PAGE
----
The whole story surrounding Massachusetts former CIO Peter Quinn and
his decision to step down as CIO after his controversial decision to
adopt the Open Document Standard (ODF) for the state government really
bothers me. Not because I am surprised by the outcome, but because of
the precedent it sets and the chilling effect it will probably have on
decision-makers who might think about an alternative to Microsoft.
While I will freely admit I do not know all the grisly details involved
in the decision regarding the choice of ODF for the state, my research
tells me that some people felt the decision was made without enough
input from others, which resulted in a lack of buy-in among the
Whether this is true or not, it will be hard to ever know the complete
truth. Personally, I'm not sure you can get 100-percent buy-in on
anything, particularly in an organization as complicated as state
government. And I'm not sure that 100-percent buy-in would have solved
Quinn's problems, because the decision he made was going to cost a
certain company a lot of money or was going have to change its software
to support a standard it didn't create or want to support.
Anytime you make public decisions that are not only costly for a major
statewide vendor, but also can be viewed as an act of defiance, you are
looking for trouble. No company, (monopoly or not) is going to take
that one sitting down, and they are going to go down fighting or take
you down first.
While I thought that Mr. Quinn's decision was bold and inspiring to
many open source proponents, it was in fact a declaration of war. Quinn
is a casualty of that war and it's quite possible that Massachusetts'
ODF standard will become another casualty, even though the state says
it will implement it as planned.
So what is the lesson from this saga? That any attempt to implement
open standards in government is political suicide? The answer is maybe;
but it depends on how you go about it.
My personal philosophy on this one is that if you are going to go up
against such a powerful force, you either need bring an equally
powerful force with you, or you prepare to fight a guerrilla war.
For instance, had Mr. Quinn said that the state is going to become an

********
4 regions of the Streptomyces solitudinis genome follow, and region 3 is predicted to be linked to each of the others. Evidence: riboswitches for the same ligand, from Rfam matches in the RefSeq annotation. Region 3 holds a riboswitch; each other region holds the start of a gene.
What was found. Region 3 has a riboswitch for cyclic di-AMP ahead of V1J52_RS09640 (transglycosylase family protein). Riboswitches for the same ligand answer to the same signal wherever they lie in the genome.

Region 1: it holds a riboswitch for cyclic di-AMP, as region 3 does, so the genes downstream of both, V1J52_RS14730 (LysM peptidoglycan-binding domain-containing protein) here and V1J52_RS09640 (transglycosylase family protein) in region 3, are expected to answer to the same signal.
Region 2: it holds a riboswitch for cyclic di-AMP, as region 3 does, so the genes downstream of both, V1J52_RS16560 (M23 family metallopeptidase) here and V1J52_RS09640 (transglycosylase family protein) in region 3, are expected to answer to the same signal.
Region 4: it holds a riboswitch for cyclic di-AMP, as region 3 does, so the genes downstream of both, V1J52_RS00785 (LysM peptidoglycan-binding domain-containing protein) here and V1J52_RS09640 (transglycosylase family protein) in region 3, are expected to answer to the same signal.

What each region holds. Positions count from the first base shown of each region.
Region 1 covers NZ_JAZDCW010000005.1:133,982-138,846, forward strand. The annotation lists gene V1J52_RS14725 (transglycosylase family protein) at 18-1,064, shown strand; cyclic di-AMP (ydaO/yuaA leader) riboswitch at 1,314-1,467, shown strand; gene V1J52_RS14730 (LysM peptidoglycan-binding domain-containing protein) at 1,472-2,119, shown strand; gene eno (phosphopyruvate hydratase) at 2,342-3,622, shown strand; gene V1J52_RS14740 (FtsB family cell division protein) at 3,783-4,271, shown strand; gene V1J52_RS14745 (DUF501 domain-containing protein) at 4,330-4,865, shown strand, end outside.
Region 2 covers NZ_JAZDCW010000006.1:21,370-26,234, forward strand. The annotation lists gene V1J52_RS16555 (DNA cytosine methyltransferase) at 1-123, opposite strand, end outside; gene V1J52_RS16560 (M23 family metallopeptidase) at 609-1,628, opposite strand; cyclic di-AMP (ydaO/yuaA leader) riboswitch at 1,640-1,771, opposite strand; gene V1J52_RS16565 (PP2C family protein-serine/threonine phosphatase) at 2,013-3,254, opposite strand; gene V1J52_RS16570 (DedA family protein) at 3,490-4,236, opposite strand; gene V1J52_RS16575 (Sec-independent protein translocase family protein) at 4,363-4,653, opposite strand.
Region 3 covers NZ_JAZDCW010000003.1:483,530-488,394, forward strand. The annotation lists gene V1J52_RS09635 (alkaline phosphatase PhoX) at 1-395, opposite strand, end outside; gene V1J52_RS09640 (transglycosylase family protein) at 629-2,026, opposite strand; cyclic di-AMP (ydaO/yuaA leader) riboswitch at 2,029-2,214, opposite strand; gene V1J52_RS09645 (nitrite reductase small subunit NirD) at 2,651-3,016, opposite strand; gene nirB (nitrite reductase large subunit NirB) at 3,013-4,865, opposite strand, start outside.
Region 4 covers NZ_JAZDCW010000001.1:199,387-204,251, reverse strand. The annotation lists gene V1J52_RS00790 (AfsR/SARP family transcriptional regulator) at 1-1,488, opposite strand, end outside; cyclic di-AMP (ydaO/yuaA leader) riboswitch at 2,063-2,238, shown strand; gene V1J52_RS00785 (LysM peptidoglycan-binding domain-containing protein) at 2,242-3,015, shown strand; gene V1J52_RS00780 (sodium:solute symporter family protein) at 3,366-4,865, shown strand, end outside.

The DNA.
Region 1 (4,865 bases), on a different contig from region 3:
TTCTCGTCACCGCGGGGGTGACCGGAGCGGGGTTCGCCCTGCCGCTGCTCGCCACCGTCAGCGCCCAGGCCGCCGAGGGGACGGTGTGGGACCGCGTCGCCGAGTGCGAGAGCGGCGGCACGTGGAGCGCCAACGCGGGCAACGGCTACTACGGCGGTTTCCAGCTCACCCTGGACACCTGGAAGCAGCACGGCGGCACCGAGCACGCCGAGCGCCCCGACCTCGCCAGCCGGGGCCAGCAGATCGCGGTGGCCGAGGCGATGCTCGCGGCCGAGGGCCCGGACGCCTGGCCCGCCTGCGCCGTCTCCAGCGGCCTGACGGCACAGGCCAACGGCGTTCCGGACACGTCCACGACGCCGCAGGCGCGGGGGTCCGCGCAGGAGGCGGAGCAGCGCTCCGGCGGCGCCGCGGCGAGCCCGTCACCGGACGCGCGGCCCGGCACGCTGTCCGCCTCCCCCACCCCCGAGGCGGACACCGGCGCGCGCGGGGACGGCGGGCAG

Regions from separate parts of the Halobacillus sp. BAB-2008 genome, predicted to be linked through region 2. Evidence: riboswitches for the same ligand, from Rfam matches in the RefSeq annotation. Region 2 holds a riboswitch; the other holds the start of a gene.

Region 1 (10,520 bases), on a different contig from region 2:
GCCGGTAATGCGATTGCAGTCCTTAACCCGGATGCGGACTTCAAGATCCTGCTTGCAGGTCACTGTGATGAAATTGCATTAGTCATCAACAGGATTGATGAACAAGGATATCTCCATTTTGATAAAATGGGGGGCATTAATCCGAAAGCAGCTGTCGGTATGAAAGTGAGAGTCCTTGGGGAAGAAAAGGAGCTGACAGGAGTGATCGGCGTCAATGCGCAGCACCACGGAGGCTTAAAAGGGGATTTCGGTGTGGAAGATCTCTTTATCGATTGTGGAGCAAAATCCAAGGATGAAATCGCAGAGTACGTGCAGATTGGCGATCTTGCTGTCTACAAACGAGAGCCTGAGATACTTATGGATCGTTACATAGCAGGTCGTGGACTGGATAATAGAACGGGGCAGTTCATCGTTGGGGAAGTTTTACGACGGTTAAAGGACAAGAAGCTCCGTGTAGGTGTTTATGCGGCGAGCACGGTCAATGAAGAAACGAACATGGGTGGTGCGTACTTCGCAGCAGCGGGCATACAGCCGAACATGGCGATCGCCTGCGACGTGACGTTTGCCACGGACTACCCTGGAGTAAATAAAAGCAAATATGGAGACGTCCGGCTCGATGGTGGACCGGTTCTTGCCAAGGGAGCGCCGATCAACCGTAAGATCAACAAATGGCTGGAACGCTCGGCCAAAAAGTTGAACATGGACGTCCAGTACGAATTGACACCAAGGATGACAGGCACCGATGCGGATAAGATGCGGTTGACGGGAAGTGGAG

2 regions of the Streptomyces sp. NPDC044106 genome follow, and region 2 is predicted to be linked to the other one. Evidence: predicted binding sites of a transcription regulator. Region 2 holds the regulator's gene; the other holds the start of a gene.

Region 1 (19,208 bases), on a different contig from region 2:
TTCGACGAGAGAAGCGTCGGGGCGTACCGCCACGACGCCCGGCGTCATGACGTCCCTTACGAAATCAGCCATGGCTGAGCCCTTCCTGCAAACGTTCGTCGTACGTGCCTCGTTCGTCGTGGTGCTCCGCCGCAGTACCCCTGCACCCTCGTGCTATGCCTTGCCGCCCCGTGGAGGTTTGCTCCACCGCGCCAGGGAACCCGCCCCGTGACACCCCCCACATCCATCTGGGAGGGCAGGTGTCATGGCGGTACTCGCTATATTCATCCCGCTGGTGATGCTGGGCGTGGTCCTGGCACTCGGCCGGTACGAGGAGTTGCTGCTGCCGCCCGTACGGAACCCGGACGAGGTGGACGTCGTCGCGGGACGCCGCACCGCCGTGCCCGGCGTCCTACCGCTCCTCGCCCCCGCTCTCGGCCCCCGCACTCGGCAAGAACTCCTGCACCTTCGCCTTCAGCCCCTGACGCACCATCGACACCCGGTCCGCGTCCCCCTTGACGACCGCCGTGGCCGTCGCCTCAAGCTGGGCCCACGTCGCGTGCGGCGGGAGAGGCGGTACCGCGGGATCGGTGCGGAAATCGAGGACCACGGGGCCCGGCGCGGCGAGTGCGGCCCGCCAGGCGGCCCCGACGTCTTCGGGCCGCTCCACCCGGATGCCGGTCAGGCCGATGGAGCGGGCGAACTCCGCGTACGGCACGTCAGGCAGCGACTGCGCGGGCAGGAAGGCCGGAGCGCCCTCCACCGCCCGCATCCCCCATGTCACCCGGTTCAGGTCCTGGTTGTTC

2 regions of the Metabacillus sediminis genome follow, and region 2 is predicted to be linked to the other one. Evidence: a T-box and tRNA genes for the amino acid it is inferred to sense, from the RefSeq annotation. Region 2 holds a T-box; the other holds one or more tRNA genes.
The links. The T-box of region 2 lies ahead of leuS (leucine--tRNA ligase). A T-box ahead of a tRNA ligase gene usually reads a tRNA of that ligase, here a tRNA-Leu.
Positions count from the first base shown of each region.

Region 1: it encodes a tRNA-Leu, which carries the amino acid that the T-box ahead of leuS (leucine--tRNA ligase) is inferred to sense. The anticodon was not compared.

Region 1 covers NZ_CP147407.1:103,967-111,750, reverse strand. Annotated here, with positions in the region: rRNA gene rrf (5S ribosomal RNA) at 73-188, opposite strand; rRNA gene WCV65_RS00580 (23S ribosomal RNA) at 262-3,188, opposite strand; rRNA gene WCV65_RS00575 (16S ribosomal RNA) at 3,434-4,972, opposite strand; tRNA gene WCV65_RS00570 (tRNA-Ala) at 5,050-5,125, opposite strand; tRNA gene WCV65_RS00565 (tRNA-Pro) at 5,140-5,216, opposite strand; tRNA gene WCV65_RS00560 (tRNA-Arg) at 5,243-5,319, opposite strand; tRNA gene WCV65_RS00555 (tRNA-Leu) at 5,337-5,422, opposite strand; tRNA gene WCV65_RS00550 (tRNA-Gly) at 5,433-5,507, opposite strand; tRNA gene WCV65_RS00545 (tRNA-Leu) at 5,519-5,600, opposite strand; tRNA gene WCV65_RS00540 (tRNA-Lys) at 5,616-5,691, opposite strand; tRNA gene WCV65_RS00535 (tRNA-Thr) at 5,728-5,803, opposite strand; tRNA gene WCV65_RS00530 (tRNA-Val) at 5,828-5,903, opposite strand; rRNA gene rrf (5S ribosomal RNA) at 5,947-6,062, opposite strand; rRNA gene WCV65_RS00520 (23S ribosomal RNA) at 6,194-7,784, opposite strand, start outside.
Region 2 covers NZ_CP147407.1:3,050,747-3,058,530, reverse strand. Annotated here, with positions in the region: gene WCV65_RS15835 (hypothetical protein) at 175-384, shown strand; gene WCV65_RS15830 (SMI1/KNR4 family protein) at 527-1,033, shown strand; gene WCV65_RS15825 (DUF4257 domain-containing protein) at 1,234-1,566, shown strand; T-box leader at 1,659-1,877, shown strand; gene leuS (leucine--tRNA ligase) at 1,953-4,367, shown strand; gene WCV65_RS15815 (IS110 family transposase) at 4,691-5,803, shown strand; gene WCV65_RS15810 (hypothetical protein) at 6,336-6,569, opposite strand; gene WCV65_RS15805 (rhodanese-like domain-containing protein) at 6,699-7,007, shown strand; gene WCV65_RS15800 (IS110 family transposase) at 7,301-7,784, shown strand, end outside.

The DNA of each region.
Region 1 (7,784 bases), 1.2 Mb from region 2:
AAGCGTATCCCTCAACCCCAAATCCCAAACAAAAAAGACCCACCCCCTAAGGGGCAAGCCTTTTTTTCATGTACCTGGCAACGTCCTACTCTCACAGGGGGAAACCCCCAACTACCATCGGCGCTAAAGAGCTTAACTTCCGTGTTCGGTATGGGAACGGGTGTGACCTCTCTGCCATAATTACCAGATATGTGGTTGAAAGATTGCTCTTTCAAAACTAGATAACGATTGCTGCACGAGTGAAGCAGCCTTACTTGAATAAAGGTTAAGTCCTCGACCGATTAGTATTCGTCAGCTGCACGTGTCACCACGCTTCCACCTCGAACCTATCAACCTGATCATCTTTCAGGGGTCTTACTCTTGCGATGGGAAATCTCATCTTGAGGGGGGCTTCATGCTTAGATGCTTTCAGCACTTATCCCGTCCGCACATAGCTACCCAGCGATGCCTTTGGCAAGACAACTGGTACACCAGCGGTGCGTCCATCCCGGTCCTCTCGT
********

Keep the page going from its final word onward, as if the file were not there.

all-Oracle state, from backend to desktop; the tale might have ended
differently because you would have money fighting money.
On the other hand, if you aren't about to swap out one huge major
software vendor for another, then in my opinion, you need to take a far
subtler approach. The first thing you do not do is blow your own horn
with a huge announcement. You need to keep quiet about it, and win the
hearts and minds of the populace without them even realizing you have
done it. The way to do it is not from the desktop, but from the back
office. Start with things the end user doesn't see or care about: DNS
servers, Web servers, and the e-mail servers. They (the end users)
continue to use the same front ends—desktop and e-mail clients that
they are used to—while you start to exchange the plumbing out from
under them. Done correctly, this can happen without anyone noticing.
And if you do it during a period in which you have paid for a volume
license of the back end stuff, no one is the wiser (particularly the
software vendor whose tools you are replacing); you will reap your
savings later when you choose not to renew.
Later, you can turn your attention to replacing the file systems and
the database servers (if you choose to go whole hog). This is a bit
trickier because applications can depend on them, but it can be done.
Mind you, this process doesn't happen overnight, but takes time and
Once you have liberated the back office, then the desktop is ripe for
the taking. By then you can document successful implementation and
usage over a period of time and also show the cost savings. Now, you
have ammunition and probably some fellow believers because you have
been working the steering committee all along—haven't you?
As open source continues to make headway and increase awareness through
its adoption in private sector companies, it will become easier to
stick one's neck out and make those far-reaching decisions. In the
meantime, it will take death by a thousand cuts rather than a frontal
assault should you wish to avoid political suicide and actually stick
around to see your plans come to fruition.